Dear Sisters and Brothers in Christ:
The spring meeting of the House of Bishops concluded today, and I am grateful to have had a time of retreat and collegial reflection with so many colleagues and friends. At the close of our meeting, those of us gathered–137 bishops from across the Episcopal Church–unanimously approved a statement expressing our concern about the current political climate in the United States.
Extremism and violent rhetoric have become far too common in this election season. As people of faith, we must resist these forces of fear and division no matter what our party affiliations or political persuasions. In that spirit, I ask that this statement from the House of Bishops be read and distributed in every congregation in the Diocese of Bethlehem this Sunday. I also encourage you to share it on your congregation’s social media channels.
A Word to the Church
Holy Week 2016
On Good Friday the ruling political forces of the day tortured and executed an innocent man. They sacrificed the weak and the blameless to protect their own status and power. On the third day Jesus was raised from the dead, revealing not only their injustice but also unmasking the lie that might makes right.
In a country still living under the shadow of the lynching tree, we are troubled by the violent forces being released by this season’s political rhetoric. Americans are turning against their neighbors, particularly those on the margins of society. They seek to secure their own safety and security at the expense of others. There is legitimate reason to fear where this rhetoric and the actions arising from it might take us.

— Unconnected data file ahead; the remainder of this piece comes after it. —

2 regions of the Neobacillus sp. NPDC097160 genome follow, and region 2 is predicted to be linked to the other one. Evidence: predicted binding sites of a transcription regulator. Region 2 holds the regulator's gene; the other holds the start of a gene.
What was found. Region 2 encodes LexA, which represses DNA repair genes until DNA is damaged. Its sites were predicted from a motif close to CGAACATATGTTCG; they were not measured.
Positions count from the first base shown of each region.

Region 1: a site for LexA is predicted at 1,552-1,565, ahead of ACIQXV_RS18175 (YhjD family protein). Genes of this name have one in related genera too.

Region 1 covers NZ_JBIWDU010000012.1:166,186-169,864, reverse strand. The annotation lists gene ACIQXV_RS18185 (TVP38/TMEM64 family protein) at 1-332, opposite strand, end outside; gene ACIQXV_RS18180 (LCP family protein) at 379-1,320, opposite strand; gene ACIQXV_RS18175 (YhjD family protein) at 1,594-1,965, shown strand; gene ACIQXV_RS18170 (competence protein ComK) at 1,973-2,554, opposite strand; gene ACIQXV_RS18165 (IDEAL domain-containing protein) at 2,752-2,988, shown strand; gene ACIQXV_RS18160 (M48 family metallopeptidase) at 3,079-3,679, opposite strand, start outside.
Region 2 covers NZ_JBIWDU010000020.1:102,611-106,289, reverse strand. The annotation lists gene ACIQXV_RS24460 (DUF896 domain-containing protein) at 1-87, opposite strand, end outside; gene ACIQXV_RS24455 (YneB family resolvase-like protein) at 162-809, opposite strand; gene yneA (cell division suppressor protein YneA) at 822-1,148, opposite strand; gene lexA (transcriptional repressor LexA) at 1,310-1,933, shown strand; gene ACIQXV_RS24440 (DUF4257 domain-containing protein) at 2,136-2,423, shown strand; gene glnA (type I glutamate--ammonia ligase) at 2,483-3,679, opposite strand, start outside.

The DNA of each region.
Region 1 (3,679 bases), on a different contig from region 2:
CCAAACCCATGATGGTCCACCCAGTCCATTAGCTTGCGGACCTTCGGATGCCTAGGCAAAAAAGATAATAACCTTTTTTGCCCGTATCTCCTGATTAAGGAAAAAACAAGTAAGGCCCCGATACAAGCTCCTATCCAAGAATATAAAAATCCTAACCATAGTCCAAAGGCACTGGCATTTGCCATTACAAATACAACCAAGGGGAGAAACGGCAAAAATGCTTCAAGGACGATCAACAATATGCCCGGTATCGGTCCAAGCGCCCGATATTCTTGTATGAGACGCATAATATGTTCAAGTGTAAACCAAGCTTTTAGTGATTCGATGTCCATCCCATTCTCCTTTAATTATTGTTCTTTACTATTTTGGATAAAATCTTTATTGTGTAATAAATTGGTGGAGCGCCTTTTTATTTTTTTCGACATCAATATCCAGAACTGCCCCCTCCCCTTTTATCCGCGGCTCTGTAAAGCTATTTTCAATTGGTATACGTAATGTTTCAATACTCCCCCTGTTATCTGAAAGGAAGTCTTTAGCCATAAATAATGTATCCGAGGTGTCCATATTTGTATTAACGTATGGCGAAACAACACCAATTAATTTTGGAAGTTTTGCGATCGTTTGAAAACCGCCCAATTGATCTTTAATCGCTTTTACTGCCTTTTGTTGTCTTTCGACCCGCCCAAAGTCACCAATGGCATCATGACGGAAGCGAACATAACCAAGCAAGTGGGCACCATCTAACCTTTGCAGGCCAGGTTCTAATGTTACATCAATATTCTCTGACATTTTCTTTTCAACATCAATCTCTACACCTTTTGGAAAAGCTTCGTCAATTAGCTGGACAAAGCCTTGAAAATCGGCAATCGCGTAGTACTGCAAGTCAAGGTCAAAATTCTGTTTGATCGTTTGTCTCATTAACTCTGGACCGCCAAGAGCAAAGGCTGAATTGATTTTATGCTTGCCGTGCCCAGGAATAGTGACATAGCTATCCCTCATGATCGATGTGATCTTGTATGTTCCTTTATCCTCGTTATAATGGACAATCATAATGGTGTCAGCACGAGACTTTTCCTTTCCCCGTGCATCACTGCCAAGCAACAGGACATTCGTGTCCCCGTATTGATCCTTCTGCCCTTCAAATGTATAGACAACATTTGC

In this moment, we resemble God’s children wandering in the wilderness. We, like they, are struggling to find our way. They turned from following God and worshiped a golden calf constructed from their own wealth. The current rhetoric is leading us to construct a modern false idol out of power and privilege. We reject the idolatrous notion that we can ensure the safety of some by sacrificing the hopes of others. No matter where we fall on the political spectrum, we must respect the dignity of every human being and we must seek the common good above all else.
We call for prayer for our country that a spirit of reconciliation will prevail and we will not betray our true selves.
Please join me in praying for our leaders and our nation during this fractious time.
The Rt. Rev. Sean Rowe